B2B Content | Write by Design

In Lean manufacturing, there’s a concept referred to as DFM, or design for manufacture. Occasionally, this idea is expressed as DB or DFB, design for build.

In simple terms, DFM means every part or product is designed with the cost, quality and efficiency of the manufacturing or build/assembly process in mind. The component must perform as specified, but through intelligent design, the manufacturer can reduce material, machining, assembly and application costs.

We use a modified version of this principle when we’re creating B2B content. In essence, we write by design.

The first step isn’t writing, it’s pinpointing how and where the information will be presented and what type of imagery will be used. (There are other considerations, of course, but those are topics for another day.)

After these design parameters are established, we tackle the process of creating precisely the volume of content that suits the medium, space, look, images and application.

This approach sometimes puzzles clients, who believe we’re putting the cart (design) before the horse (copy writing). Years of experience have taught me there’s little to no value and an extraordinary amount of time and cost associated with generating lots of copy that will never be used.

Let me share one quick example.

The client wanted a compact, six-panel brochure. With a short timeline and rapidly approaching deadline, we all felt the pressure to quickly move forward. Nonetheless, we focused first on creating a visual concept, developing a working layout and obtaining top-level approval.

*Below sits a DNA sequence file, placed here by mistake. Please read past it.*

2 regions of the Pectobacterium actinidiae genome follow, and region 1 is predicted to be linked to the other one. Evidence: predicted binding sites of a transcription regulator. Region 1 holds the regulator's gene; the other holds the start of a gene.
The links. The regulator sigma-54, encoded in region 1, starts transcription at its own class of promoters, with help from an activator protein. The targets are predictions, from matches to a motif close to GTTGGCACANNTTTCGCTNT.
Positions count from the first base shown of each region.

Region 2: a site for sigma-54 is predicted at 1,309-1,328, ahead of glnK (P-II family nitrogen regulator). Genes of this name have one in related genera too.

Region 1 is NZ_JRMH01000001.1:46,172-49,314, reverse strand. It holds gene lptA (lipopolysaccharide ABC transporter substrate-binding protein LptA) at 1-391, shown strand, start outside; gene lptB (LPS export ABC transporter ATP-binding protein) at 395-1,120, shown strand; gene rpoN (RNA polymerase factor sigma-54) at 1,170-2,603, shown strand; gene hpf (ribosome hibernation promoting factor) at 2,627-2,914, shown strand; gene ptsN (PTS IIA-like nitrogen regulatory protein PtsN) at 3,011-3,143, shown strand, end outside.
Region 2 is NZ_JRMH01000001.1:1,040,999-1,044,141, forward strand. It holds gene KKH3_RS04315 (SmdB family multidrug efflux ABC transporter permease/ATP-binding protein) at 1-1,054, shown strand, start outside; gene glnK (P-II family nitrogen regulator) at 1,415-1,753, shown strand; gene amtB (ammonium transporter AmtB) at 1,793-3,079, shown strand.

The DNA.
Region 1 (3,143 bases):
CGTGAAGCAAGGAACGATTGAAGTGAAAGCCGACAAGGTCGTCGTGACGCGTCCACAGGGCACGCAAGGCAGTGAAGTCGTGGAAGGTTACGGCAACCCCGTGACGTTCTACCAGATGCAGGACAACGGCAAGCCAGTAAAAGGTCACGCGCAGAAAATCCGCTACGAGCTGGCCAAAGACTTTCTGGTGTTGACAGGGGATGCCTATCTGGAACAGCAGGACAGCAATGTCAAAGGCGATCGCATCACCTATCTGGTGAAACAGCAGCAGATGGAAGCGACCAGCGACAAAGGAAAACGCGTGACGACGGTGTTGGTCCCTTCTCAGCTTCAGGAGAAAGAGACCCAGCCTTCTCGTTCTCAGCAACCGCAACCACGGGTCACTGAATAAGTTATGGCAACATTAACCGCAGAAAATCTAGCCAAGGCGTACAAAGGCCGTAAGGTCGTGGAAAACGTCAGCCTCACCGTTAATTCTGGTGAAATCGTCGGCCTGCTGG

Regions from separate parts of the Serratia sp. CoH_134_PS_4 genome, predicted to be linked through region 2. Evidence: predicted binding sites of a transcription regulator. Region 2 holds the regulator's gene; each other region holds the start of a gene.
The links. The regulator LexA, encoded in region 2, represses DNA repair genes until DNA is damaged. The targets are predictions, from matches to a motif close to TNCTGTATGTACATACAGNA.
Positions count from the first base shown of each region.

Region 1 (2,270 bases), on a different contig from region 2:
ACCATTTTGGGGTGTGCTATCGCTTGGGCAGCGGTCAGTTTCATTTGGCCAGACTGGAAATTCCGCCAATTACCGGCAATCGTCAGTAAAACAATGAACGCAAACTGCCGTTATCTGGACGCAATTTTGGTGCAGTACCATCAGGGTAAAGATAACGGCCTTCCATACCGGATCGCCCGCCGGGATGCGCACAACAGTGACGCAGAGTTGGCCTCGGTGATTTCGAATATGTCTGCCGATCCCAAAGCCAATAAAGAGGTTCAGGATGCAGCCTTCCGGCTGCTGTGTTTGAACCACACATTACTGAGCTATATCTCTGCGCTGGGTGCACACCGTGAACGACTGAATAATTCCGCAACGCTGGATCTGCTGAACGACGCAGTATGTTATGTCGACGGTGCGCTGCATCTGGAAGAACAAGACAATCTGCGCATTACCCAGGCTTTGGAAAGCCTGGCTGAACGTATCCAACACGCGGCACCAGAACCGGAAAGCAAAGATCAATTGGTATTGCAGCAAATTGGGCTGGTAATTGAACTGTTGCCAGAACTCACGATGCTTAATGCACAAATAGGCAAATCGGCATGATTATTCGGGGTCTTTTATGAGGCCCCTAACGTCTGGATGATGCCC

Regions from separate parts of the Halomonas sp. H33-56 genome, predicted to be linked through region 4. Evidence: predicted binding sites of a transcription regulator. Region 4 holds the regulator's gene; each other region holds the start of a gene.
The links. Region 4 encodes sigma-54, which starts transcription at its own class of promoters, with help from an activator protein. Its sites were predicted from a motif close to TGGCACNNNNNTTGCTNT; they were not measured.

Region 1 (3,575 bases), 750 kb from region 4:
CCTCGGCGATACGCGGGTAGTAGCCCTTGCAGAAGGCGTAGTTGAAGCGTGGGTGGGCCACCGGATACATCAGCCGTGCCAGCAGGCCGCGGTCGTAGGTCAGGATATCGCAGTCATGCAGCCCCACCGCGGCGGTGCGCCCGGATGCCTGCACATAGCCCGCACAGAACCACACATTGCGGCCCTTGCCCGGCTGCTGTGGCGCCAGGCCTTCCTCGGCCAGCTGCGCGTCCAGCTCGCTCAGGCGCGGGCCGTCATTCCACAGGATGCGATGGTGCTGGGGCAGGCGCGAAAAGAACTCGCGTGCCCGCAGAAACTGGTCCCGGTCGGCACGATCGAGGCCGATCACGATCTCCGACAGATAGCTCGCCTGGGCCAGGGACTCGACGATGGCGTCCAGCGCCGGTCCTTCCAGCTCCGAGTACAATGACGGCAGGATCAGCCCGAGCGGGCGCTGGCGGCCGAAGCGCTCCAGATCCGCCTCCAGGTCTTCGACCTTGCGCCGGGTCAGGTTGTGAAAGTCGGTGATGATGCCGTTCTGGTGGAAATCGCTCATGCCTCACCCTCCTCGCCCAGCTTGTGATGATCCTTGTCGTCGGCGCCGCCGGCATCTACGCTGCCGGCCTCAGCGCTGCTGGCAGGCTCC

Graphic and photo elements occupied roughly half of each panel in the final design, which left little space for copy. It was a challenge to fit the essential content into this space, but we hadn’t wasted time or the client’s money creating copy destined to end up on the cutting-room floor.

It sounds so obvious, doesn’t it? Are you building a website? Creating a brochure? Developing a success story or case study?

First, determine what the look, feel, layout and venue (print, digital, web) will be. Then, create content that fits neatly into the selected format and available space. Make every word carry its weight.

Try the write by design strategy and let me know how it works for you. I suspect you'll find you've created an end product that is crisp, effective and rich with only the details that matter most.

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